Manila Bulletin - Comelec commissioner warns on ‘worst case scenario’ on procurement for 2022 elections; Sotto, De Lima call for Senate action

News & Interviews
30 November 2020

By Genalyn Kabiling & Mario Casayuran | Manila Bulletin

Chaos might erupt if certain safeguards on the procurement of equipment for the automated elections would be disregarded and this could affect the credibility of the polls, according to a Commission on Elections (Comelec) official.

Comelec Commissioner Rowena Guanzon has warned about the “worst-case scenario” about the country’s automated polls after concerns on equipment procurement were raised on social media.

Senate President Vicente Sotto III earlier vowed to look into the alleged attempt to include a provision in the proposed 2021 national budget that will supposedly allow Comelec to waive the poll requirements listed in Section 12 of the country’s law on automated election system. Such move cannot be allowed, Sotto added.

The provision deals with the authority of Comelec to procure poll equipment and materials for the automated elections, including the system that “must have demonstrated capability and been successful used in a prior electoral exercise here and abroad.”

“Good that SP @sotto tito is looking at an attempt to insert in the GAA power of @COMELEC to waive bidding requirement of suppliers’ (prior) successful track record in automated election(sec12 Automated election Law),” Guanzon tweeted Monday.

“Thank you @SP @sotto_tito If you waive bidding requirement of prior track record it is very risky. worst scenario: chaos nationwide, allegations of fraud. No credible elections,” she added.

Sotto earlier commented on a tweet made by a netizen that “someone at the Senate” was trying to include the provision in the budget proposal that gives Comelec the authority to set aside safeguards such as mandatory tests and reviews, of all automated poll equipment. The senator said such move was “easy to shoot down.”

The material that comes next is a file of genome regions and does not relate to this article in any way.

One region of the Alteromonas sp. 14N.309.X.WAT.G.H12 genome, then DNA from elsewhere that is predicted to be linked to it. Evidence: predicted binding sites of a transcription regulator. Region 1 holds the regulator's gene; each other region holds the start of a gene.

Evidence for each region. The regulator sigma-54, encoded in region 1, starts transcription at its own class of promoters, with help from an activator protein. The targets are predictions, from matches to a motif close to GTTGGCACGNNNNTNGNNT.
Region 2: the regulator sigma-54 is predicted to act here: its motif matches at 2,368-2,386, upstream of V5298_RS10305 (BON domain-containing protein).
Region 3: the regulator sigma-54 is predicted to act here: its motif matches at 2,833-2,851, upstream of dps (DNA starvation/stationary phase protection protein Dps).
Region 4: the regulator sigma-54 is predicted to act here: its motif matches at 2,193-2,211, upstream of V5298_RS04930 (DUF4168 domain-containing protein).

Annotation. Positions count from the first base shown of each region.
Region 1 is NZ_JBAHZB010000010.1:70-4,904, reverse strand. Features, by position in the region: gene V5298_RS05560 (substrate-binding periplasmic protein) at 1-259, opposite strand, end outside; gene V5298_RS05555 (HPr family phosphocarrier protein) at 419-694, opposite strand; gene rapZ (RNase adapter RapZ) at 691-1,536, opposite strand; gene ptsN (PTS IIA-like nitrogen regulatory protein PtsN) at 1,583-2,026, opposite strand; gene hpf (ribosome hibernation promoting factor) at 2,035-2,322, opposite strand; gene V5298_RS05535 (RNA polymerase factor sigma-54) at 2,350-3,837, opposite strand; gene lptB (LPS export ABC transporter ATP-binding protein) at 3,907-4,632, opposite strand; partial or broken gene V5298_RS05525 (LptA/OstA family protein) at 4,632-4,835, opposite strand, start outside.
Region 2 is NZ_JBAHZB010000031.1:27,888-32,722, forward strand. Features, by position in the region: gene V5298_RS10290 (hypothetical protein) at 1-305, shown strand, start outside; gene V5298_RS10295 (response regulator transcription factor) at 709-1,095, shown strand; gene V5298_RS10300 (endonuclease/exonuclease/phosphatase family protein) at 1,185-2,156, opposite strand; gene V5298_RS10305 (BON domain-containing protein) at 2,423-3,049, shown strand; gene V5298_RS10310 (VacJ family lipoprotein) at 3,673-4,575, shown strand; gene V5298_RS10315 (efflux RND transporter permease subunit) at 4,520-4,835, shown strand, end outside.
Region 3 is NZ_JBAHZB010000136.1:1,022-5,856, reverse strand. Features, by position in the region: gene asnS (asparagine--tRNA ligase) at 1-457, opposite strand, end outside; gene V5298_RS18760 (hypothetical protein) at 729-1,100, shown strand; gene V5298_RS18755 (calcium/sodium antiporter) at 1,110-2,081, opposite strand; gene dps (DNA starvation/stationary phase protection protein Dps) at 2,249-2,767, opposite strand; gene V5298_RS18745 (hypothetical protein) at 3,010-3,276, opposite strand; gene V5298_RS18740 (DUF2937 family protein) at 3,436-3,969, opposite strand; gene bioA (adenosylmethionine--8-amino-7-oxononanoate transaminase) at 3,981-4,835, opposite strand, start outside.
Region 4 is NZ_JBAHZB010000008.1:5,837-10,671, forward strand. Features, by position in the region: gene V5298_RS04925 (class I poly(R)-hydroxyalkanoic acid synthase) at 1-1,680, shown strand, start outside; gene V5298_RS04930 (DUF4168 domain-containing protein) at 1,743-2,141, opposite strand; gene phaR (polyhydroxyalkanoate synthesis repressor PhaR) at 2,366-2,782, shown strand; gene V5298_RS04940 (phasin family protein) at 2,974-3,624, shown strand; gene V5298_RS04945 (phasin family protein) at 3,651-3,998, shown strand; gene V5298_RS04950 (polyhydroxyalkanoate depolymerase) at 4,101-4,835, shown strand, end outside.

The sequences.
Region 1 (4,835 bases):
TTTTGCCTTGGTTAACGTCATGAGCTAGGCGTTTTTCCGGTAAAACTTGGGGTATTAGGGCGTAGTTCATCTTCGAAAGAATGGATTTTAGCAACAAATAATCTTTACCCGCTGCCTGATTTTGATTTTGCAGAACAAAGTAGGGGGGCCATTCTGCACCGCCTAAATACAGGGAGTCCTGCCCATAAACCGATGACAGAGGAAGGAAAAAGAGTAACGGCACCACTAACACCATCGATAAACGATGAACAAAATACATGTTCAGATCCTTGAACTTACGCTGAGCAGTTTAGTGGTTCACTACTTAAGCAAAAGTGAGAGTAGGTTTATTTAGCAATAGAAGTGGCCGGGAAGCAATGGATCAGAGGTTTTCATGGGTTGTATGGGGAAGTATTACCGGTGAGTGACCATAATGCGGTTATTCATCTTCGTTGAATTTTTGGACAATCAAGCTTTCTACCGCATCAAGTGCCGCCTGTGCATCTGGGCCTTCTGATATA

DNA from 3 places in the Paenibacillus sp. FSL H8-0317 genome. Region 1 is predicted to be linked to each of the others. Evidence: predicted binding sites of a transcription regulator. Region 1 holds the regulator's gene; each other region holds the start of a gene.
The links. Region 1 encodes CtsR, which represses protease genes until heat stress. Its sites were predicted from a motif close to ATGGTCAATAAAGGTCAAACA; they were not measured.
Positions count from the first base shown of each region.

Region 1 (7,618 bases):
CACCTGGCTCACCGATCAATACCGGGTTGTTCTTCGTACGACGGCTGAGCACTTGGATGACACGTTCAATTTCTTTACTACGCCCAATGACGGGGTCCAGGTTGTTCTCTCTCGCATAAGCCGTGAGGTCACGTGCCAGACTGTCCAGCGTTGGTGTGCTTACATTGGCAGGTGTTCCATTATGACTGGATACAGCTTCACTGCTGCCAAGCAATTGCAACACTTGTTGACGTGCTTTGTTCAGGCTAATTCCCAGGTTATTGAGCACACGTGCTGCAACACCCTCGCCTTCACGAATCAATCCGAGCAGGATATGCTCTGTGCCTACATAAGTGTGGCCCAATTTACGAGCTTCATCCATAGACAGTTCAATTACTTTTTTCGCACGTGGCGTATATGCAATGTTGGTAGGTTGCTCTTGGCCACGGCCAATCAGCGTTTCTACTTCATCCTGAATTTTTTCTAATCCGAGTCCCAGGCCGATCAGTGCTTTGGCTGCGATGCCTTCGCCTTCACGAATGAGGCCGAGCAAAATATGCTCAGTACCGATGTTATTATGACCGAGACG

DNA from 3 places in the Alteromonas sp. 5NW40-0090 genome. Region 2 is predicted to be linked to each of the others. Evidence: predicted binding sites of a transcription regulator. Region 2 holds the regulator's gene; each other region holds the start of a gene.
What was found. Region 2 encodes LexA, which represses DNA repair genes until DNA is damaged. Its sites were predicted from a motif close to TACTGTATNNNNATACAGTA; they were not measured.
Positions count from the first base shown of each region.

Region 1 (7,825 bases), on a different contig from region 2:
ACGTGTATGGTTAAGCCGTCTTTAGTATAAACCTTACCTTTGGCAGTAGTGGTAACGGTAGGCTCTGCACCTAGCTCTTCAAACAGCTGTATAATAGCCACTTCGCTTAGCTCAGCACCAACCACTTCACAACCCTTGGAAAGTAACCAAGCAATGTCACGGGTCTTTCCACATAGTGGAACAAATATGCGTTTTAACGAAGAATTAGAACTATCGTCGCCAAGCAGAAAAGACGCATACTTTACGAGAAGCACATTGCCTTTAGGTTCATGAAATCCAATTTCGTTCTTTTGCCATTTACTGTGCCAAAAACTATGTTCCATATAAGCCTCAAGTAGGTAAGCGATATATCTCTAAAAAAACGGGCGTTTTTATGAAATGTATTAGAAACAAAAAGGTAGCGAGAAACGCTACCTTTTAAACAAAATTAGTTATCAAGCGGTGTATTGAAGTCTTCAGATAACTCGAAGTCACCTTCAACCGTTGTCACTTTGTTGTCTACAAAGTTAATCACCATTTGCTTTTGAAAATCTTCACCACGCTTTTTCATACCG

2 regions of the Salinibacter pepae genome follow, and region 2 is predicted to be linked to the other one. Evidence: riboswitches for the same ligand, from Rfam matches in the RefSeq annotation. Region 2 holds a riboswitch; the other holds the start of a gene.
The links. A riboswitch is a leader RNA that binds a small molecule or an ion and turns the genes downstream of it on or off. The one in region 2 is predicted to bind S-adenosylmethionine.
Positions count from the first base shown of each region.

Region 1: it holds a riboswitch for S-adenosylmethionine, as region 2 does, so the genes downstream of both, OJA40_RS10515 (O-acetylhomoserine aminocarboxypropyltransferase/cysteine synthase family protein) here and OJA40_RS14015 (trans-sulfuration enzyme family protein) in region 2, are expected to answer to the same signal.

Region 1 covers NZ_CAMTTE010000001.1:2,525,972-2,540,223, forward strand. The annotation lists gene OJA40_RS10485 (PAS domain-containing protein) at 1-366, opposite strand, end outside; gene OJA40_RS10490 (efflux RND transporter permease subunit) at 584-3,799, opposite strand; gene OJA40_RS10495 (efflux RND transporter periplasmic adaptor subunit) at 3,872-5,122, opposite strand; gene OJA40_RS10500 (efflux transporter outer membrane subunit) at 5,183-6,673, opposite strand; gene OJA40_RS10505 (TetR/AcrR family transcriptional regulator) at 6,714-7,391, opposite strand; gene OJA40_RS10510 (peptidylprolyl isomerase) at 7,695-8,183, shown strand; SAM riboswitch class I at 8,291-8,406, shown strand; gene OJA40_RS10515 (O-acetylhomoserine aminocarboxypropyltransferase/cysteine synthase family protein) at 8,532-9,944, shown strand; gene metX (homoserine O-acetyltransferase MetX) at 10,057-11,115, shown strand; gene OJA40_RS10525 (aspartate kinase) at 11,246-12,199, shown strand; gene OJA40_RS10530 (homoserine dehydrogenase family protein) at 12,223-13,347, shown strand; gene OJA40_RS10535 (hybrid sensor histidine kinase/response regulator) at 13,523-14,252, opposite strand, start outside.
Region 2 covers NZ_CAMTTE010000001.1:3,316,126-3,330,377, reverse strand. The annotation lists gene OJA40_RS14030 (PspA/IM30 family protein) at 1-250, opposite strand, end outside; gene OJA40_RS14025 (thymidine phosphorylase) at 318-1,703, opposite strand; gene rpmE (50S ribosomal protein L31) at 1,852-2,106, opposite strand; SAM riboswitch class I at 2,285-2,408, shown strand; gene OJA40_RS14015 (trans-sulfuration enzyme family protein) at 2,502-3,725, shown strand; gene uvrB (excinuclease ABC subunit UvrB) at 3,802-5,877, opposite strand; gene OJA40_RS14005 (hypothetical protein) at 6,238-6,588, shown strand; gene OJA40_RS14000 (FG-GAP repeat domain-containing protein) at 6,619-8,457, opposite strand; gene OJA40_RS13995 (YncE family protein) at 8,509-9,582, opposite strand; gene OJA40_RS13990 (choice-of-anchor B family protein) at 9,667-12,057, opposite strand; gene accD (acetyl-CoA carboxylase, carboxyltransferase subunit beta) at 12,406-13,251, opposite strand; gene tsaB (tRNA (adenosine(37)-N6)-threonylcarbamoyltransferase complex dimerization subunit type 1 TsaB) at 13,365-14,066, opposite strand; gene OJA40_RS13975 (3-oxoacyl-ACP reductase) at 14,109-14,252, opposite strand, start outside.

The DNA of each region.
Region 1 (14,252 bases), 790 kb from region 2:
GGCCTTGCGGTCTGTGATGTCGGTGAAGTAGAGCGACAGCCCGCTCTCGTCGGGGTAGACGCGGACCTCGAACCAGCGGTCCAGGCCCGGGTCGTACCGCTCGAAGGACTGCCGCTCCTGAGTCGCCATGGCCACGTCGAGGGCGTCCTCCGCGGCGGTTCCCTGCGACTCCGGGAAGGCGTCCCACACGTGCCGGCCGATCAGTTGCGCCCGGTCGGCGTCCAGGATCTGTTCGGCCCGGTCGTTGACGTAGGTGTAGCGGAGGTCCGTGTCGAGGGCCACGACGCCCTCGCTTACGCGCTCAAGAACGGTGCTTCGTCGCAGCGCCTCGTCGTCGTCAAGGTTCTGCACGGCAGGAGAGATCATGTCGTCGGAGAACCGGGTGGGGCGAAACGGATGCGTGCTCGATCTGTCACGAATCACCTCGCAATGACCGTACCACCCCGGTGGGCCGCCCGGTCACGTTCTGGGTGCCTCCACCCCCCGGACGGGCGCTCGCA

“I’m looking into it already. Cannot allow!” the Senate leader tweeted.

“Easy to shoot down the proposal: Provisions of a general law cannot amend the provision of a special law. RA 8436 as amended by 9369 is a special law while GAA is a general law, he said.

Meanwhile, opposition Senator Leila de Lima today also urged her colleagues in the Legislative branch to be vigilant in any attempt to sabotage the forthcoming 2022 national elections.

‘’There is no excuse for Comelec not to undergo regular procurement. If they cannot do their job, they have no business running a most crucial institution. They better just resign,’’ she added.

De Lima said any attempts at negotiated procurement for election equipment could only be seen as negotiating the elections itself.

‘’Our elections are sacrosanct to our democracy. And Comelec should resist any attempts by anyone to undermine its credibility, no matter who appointed them,’’ she explained.

‘’Anyone who seeks to steal our elections is an enemy to our people and our democracy. They should be treated as such,’’ de Lima pointed out.

Members of the Senate and the House of Representatives bicameral conference committee meet for the first time tomorrow to iron out the differing provisions in their version of the proposed P4.5 trillion national budget.

Both chambers were expected to pass a ratify a committee report on the General Appropriations Bill (GAB) and send an enrolled bill to Malacanang for approval or veto.